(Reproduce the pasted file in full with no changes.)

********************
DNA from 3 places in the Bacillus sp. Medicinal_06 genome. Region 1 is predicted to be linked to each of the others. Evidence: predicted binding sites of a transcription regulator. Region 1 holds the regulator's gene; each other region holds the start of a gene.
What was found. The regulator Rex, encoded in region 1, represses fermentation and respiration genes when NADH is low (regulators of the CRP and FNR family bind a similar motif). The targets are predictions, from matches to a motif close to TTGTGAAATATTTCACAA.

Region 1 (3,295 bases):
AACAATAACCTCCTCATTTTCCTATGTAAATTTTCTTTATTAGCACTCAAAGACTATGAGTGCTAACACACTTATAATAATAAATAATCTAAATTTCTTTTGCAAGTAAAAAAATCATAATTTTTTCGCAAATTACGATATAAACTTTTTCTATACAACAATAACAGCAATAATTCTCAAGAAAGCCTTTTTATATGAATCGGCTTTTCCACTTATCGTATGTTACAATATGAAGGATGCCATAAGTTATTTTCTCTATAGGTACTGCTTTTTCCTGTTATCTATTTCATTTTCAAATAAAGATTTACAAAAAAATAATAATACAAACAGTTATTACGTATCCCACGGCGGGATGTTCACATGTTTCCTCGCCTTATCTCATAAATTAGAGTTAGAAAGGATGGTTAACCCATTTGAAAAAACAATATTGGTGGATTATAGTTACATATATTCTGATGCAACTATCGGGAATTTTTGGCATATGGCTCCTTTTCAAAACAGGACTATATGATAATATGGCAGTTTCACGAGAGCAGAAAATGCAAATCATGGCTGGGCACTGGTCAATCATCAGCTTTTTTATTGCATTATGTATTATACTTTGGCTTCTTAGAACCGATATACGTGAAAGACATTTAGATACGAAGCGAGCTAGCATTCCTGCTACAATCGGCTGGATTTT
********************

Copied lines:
DNA from 3 places in the Bacillus sp. Medicinal_06 genome. Region 1 is predicted to be linked to each of the others. Evidence: predicted binding sites of a transcription regulator. Region 1 holds the regulator's gene; each other region holds the start of a gene.
What was found. The regulator Rex, encoded in region 1, represses fermentation and respiration genes when NADH is low (regulators of the CRP and FNR family bind a similar motif). The targets are predictions, from matches to a motif close to TTGTGAAATATTTCACAA.

Region 1 (3,295 bases):
AACAATAACCTCCTCATTTTCCTATGTAAATTTTCTTTATTAGCACTCAAAGACTATGAGTGCTAACACACTTATAATAATAAATAATCTAAATTTCTTTTGCAAGTAAAAAAATCATAATTTTTTCGCAAATTACGATATAAACTTTTTCTATACAACAATAACAGCAATAATTCTCAAGAAAGCCTTTTTATATGAATCGGCTTTTCCACTTATCGTATGTTACAATATGAAGGATGCCATAAGTTATTTTCTCTATAGGTACTGCTTTTTCCTGTTATCTATTTCATTTTCAAATAAAGATTTACAAAAAAATAATAATACAAACAGTTATTACGTATCCCACGGCGGGATGTTCACATGTTTCCTCGCCTTATCTCATAAATTAGAGTTAGAAAGGATGGTTAACCCATTTGAAAAAACAATATTGGTGGATTATAGTTACATATATTCTGATGCAACTATCGGGAATTTTTGGCATATGGCTCCTTTTCAAAACAGGACTATATGATAATATGGCAGTTTCACGAGAGCAGAAAATGCAAATCATGGCTGGGCACTGGTCAATCATCAGCTTTTTTATTGCATTATGTATTATACTTTGGCTTCTTAGAACCGATATACGTGAAAGACATTTAGATACGAAGCGAGCTAGCATTCCTGCTACAATCGGCTGGATTTT